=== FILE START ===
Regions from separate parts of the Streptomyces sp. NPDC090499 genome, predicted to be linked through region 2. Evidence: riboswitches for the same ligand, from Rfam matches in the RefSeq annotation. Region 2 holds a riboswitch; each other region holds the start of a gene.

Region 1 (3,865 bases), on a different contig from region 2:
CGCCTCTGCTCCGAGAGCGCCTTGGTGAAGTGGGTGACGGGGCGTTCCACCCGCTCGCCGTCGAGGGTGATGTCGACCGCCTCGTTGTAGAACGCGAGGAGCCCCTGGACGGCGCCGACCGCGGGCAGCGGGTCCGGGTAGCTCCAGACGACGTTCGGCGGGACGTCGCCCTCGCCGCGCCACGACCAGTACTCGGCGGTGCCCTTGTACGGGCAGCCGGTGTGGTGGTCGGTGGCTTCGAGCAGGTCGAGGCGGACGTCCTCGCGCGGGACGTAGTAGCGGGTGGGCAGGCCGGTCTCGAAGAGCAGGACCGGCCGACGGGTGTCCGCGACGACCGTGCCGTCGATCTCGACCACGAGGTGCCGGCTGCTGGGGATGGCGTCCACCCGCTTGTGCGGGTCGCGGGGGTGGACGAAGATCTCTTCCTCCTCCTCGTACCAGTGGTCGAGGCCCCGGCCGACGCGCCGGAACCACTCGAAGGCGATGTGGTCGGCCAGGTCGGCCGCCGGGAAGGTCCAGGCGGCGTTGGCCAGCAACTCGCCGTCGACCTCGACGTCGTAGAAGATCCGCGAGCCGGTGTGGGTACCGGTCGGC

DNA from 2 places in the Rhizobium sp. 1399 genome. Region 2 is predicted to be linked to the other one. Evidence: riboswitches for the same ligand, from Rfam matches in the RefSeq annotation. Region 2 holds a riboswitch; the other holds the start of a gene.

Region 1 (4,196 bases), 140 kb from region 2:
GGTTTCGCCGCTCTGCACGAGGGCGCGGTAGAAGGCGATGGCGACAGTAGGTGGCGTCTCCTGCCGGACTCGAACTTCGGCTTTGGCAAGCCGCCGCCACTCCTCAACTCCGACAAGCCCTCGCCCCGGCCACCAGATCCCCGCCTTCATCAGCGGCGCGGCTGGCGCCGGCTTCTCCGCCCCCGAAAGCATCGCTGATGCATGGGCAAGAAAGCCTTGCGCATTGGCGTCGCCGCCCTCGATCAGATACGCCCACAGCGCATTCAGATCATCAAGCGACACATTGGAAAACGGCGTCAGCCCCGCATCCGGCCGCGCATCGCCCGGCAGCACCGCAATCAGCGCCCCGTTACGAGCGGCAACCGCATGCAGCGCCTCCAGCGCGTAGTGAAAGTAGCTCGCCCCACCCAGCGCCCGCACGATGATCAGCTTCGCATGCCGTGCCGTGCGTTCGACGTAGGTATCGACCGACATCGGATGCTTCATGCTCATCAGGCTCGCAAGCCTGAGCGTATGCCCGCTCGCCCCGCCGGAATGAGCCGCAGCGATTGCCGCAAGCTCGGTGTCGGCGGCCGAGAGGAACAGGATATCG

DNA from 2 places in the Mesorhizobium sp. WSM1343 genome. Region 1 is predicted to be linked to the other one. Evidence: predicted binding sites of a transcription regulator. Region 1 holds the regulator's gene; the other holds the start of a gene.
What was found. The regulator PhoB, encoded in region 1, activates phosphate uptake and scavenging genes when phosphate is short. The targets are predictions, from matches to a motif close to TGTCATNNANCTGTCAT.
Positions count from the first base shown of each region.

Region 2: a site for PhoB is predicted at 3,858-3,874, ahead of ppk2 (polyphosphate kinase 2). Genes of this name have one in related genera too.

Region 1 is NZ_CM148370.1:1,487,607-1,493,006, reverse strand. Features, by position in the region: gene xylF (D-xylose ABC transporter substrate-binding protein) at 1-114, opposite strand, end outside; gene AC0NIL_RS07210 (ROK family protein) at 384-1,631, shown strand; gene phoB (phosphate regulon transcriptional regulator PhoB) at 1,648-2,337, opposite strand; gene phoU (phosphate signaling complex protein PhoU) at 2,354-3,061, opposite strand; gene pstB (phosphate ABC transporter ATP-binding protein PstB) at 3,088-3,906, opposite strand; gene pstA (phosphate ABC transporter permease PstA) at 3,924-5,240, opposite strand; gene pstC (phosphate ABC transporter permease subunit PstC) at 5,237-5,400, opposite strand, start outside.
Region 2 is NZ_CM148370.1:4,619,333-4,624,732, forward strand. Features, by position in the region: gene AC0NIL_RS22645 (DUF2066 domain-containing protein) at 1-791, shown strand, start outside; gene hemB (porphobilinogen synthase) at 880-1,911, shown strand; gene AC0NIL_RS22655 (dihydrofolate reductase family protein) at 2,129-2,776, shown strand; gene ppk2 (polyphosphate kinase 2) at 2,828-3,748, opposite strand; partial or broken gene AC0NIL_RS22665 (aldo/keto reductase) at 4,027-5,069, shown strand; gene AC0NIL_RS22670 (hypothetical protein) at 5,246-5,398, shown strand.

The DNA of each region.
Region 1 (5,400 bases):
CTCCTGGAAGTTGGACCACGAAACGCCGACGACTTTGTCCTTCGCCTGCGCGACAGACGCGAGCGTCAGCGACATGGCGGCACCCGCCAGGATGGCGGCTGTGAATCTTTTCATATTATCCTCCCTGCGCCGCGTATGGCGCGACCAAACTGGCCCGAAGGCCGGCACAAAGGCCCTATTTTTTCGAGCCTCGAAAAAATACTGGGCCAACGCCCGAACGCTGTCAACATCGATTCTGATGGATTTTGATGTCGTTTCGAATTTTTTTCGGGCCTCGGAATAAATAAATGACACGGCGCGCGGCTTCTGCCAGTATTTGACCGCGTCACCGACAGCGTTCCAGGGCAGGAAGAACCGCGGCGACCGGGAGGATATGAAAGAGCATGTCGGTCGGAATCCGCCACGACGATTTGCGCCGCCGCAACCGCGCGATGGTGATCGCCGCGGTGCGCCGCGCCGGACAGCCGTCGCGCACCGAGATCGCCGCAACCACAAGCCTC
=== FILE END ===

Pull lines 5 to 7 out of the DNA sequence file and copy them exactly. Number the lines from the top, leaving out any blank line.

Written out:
Region 1 (4,196 bases), 140 kb from region 2:
GGTTTCGCCGCTCTGCACGAGGGCGCGGTAGAAGGCGATGGCGACAGTAGGTGGCGTCTCCTGCCGGACTCGAACTTCGGCTTTGGCAAGCCGCCGCCACTCCTCAACTCCGACAAGCCCTCGCCCCGGCCACCAGATCCCCGCCTTCATCAGCGGCGCGGCTGGCGCCGGCTTCTCCGCCCCCGAAAGCATCGCTGATGCATGGGCAAGAAAGCCTTGCGCATTGGCGTCGCCGCCCTCGATCAGATACGCCCACAGCGCATTCAGATCATCAAGCGACACATTGGAAAACGGCGTCAGCCCCGCATCCGGCCGCGCATCGCCCGGCAGCACCGCAATCAGCGCCCCGTTACGAGCGGCAACCGCATGCAGCGCCTCCAGCGCGTAGTGAAAGTAGCTCGCCCCACCCAGCGCCCGCACGATGATCAGCTTCGCATGCCGTGCCGTGCGTTCGACGTAGGTATCGACCGACATCGGATGCTTCATGCTCATCAGGCTCGCAAGCCTGAGCGTATGCCCGCTCGCCCCGCCGGAATGAGCCGCAGCGATTGCCGCAAGCTCGGTGTCGGCGGCCGAGAGGAACAGGATATCG

DNA from 2 places in the Mesorhizobium sp. WSM1343 genome. Region 1 is predicted to be linked to the other one. Evidence: predicted binding sites of a transcription regulator. Region 1 holds the regulator's gene; the other holds the start of a gene.